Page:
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Ad Infinitum: The Ghost in Turing's Machineby Brian Rotman
Synopses & Reviews
This ambitious work puts forward a new account of mathematics-as-language that challenges the coherence of the accepted idea of infinity and suggests a startlingly new conception of counting. The author questions the familiar, classical, interpretation of whole numbers held by mathematicians and scientists, and replaces it with an original and radical alternative—what the author calls non-Euclidean arithmetic.
The author's entry point is an attack on the notion of the mathematical infinite in both its potential and actual forms, an attack organized around his claim that any interpretation of "endless" or "unlimited" iteration is ineradicably theological. Going further than critique of the overt metaphysics enshrined in the prevailing Platonist description of mathematics, he uncovers a covert theism, an appeal to a disembodied ghost, deep inside the mathematical community's understanding of counting.
This ambitious work puts forward a new account of mathematics-as-language that challenges the coherence of the accepted idea of infinity and suggests a startlingly new conception of counting. The author questions the familiar, classical interpretation of whole numbers held by mathematicians, and replaces it with a radical alternative. The author bases his analysis on the development of a semiotic model that characterizes mathematics as a form of discourse organized around certain kinds of waking dreams or thought experiments. The model allows him to articulate the role of the sign-using mathematical subject and of that subject's imagined self which plays a crucial part in achieving mathematical persuasion. Ad Infinitum is a significant contribution to postmodern epistemology and the philosophy of science.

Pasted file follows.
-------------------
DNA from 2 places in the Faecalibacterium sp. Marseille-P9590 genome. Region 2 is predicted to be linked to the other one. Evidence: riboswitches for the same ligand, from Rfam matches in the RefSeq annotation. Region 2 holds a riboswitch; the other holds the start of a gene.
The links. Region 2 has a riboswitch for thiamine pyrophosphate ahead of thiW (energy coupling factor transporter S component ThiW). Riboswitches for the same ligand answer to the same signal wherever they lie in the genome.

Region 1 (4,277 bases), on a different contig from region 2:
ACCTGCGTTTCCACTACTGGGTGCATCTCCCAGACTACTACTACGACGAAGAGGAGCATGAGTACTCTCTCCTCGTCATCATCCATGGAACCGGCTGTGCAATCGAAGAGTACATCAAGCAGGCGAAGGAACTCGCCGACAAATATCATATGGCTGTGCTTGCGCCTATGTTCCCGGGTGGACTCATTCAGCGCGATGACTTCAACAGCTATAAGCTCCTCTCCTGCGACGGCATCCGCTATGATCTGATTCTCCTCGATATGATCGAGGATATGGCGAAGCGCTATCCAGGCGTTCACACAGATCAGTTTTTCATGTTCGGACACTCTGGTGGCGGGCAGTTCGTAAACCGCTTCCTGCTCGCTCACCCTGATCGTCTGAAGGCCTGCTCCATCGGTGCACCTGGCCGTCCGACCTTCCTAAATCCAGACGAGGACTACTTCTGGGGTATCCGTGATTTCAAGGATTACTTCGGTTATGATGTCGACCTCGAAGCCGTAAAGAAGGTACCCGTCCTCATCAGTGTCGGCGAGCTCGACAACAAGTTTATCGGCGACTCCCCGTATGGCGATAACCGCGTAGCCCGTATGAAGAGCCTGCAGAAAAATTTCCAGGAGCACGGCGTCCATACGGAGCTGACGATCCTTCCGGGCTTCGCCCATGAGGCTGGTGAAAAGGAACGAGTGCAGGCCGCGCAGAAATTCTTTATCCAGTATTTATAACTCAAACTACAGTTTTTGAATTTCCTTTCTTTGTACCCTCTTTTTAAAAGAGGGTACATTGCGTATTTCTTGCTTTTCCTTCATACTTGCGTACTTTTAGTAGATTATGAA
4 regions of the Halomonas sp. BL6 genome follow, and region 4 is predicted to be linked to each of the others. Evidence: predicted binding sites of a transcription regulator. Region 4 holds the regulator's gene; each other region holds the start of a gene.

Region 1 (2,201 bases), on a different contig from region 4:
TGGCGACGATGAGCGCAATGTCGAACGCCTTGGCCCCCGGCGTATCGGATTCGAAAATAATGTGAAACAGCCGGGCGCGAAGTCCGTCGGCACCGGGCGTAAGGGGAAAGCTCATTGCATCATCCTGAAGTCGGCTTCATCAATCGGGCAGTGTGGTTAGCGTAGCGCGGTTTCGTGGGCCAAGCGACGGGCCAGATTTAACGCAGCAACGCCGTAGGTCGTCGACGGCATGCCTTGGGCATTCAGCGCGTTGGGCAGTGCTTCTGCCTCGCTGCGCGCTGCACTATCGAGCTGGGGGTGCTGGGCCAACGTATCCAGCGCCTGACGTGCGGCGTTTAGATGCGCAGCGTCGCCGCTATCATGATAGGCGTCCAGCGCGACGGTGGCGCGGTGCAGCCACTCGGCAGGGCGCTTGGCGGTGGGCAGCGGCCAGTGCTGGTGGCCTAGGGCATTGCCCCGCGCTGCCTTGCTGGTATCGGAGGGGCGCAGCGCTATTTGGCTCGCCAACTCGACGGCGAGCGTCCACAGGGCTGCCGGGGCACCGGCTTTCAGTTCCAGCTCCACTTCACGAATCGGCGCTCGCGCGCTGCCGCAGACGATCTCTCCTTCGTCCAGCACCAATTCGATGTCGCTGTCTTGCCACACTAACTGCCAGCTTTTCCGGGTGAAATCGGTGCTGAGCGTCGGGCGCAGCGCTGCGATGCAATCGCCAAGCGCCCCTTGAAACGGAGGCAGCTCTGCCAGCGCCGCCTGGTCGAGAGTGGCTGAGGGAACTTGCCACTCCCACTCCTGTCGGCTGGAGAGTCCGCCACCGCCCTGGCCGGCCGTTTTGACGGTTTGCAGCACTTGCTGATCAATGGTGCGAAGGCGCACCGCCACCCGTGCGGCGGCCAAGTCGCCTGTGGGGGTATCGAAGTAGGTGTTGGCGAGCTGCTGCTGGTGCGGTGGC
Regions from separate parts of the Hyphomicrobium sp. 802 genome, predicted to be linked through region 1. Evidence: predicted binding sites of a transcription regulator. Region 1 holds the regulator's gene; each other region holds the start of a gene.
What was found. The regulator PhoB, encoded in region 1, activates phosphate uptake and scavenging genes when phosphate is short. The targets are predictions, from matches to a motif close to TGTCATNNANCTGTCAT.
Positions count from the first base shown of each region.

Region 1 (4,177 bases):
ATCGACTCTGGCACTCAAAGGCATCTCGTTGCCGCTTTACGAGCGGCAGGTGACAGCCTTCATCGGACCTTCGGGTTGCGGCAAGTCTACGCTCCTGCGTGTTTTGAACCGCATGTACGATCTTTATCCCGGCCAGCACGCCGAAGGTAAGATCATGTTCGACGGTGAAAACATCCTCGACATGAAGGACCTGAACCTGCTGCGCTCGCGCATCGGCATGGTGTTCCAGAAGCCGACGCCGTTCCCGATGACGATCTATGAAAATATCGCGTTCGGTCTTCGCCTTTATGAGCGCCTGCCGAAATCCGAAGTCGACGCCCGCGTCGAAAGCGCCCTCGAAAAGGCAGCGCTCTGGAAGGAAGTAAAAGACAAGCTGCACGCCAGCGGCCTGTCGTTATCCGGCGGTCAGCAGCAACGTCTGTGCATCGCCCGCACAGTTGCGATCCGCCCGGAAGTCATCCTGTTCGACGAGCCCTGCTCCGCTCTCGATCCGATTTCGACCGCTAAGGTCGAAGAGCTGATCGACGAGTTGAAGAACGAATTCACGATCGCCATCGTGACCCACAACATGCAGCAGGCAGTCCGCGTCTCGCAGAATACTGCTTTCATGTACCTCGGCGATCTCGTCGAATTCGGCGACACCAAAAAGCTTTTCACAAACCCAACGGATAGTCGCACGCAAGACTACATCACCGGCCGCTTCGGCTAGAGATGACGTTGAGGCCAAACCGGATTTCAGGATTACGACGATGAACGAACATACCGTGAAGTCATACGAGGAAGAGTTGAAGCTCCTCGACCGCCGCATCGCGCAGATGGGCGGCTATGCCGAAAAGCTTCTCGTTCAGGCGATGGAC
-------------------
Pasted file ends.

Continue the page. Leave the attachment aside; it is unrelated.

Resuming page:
“Rotman uses semiotics to focus on the infinite and the meaning of the mathematicians ellipsis. . . . He argues persuasively that a constructive model of the infinite is inherent in the literary acts of mathematicians.”—Choice
Includes bibliographical references (p. -200) and index.
About the Author
Brian Rotman is an independent scholar and the author of, most recently, Signifying Nothing: The Semiotics of Zero.
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